On the basis of the data of a pilot study,12 it was determined that a sample size of 41 patients would be required to detect a 25% reduction in the VAS-P (α=0.05, β=0.20) at the same shock intensity comparing the on drug/off drug states (assuming the worst case of no correlation between the placebo and drug response). Furthermore, if the drug permitted the delivery of a shock at an intensity of 150% without significantly increasing the VAS-P, this difference would, as well, be detected with a sample size of 46 (α=0.05, β=0.20). Therefore a minimum of 46 patients were to be enrolled.
Results are expressed as mean±SD or SEM. Comparison of mean values was performed with the nonparametric Wilcoxon rank sum test for unpaired samples and with the Wilcoxon signed-rank test for paired observations. Proportions were compared with the use of the χ2 test for contingency tables. Linear regression was used to calculate the slope of each variable (VAS, PRI) on the corresponding shock number for each patient. A positive slope indicated an increase in pain or fear when more shocks with increasing intensity were administered to the patient. Individual slopes were averaged for the placebo and butorphanol groups during stages I and II of the study. All results were considered to be significant at P<0.05. Statistical calculations were performed with SAS (SAS software version 6.11) and S-PLUS (S-PLUS software version 3.1, StatSci Europe) statistical packages.
Of the 47 enrolled patients, 24 were assigned to butorphanol and 23 to placebo on the basis of initial randomization. The clinical and echocardiographic characteristics of both patient groups are reported in Table 1⇓. No significant differences were found between the groups according to sex, age, duration of atrial fibrillation as disease, duration of treated atrial fibrillation episodes, presence of structural heart disease, use of antiarrhythmic drugs, left atrial diameter, and left ventricular ejection fraction.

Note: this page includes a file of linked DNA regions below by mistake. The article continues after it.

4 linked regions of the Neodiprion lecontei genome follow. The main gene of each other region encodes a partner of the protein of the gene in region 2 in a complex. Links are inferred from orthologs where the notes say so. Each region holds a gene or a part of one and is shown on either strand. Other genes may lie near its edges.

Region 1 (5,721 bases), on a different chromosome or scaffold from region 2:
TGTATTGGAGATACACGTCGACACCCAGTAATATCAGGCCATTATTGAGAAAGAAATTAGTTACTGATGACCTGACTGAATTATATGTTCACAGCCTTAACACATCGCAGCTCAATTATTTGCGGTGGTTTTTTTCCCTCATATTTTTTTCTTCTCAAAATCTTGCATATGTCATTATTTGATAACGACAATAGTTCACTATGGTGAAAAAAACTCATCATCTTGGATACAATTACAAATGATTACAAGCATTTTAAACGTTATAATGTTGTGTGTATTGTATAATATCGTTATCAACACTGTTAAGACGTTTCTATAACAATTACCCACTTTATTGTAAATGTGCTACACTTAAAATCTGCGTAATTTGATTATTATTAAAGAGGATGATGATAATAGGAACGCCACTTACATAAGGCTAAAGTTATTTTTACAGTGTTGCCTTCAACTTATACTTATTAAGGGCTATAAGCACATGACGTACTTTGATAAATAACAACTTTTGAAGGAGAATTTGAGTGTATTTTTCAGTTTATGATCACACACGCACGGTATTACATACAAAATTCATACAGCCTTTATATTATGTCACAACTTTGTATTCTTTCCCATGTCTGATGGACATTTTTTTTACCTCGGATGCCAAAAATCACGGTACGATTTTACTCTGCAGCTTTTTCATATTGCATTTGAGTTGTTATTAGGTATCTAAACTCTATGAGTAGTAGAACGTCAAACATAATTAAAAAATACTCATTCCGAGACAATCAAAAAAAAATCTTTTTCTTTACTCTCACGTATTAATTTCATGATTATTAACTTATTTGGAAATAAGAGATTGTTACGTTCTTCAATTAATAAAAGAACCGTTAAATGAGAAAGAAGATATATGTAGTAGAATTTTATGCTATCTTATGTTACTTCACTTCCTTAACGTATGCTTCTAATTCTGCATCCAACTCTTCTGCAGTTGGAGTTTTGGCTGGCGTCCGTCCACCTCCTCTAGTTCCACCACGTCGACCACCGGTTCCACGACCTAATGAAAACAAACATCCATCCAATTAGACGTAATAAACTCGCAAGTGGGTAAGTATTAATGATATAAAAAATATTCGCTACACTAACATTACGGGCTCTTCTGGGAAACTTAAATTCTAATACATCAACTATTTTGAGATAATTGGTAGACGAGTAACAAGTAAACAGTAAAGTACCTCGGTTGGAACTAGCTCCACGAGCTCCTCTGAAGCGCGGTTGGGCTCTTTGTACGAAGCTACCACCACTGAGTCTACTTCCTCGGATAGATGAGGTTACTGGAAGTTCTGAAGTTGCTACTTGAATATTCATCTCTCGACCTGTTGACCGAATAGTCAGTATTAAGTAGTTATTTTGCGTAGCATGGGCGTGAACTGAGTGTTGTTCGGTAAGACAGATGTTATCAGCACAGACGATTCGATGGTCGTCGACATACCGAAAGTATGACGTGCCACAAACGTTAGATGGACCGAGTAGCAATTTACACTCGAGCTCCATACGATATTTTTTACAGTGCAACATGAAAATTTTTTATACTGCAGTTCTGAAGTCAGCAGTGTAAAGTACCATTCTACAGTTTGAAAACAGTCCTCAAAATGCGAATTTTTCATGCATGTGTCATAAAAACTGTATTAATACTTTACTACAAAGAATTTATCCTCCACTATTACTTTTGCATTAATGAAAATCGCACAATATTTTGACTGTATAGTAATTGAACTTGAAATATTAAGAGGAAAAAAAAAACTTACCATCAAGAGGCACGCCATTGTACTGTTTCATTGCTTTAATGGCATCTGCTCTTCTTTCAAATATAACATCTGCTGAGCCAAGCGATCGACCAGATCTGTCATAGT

Outcome of Internal Atrial Defibrillation
All patients were successfully cardioverted at a mean threshold of 4.4±3.3 J (0.5 to 15) or 258±94 V (90 to 510), without complications. No significant difference was found when patients were initially randomized to butorphanol or to placebo with regard to their mean defibrillation threshold (4.3±3.4 vs 4.6±3.2 J; P=0.76). The mean number of shocks delivered to obtain sinus rhythm did also not differ between the butorphanol and placebo groups (7.6±4.0 vs 8.3±4.5 shocks; P=0.58). In the butorphanol group 183 shocks were given and in the placebo group 192 shocks. The number of patients through the various stages of the study is shown in the Figure⇑. In 24 (51%) of 47 patients, sinus rhythm was obtained without the need for intravenous sedation, with a mean energy of 2.3±1.5 J (range 0.5 to 6.9) or a mean voltage of 190±59 V (range 90 to 340) and a mean number of shocks of 4.8±2.5 (range 1 to 11). In contrast, in 23 (49%) of 47 patients requiring intravenous sedation, successful cardioversion of atrial fibrillation occurred at a mean energy of 6.6±2.9 J (range 2.6 to 15.3) or a mean voltage of 329±68 V (range 210 to 510) and a mean number of shocks of 11.1±2.4 (range 7 to 17).
There was no significant difference between the patient groups nor between successful and failed cardioversions for the average number of shocks delivered. However, for those patients undergoing both study stages, there was a significant decrease of the average number of shocks delivered going from stage I to stage II. In the placebo group, the average number of shocks decreased from 4.0 to 2.6, whereas in the butorphanol group it decreased from 3.3 to 2.5 (Table 2⇓). There was also no significant difference between the patient groups nor between successful and failed cardioversions for the mean amount of energy delivered during the first 2 study stages (Table 3⇓).
Analysis of Pain and Fear Variables During Stages I and II
Comparison of Placebo Group With Butorphanol Group for Stages I and II
All patients received a first shock of 90 V at the start of stage I. There was no evidence of a VAS-P difference between the placebo and butorphanol groups at 90 V (P=0.75), nor was there any evidence of a VAS-F difference (P=0.51), a PRI-T difference (P=0.84), a PRI-S difference (P=0.77), a PRI-A difference (P=0.34), or a PRI-E difference (P=0.99).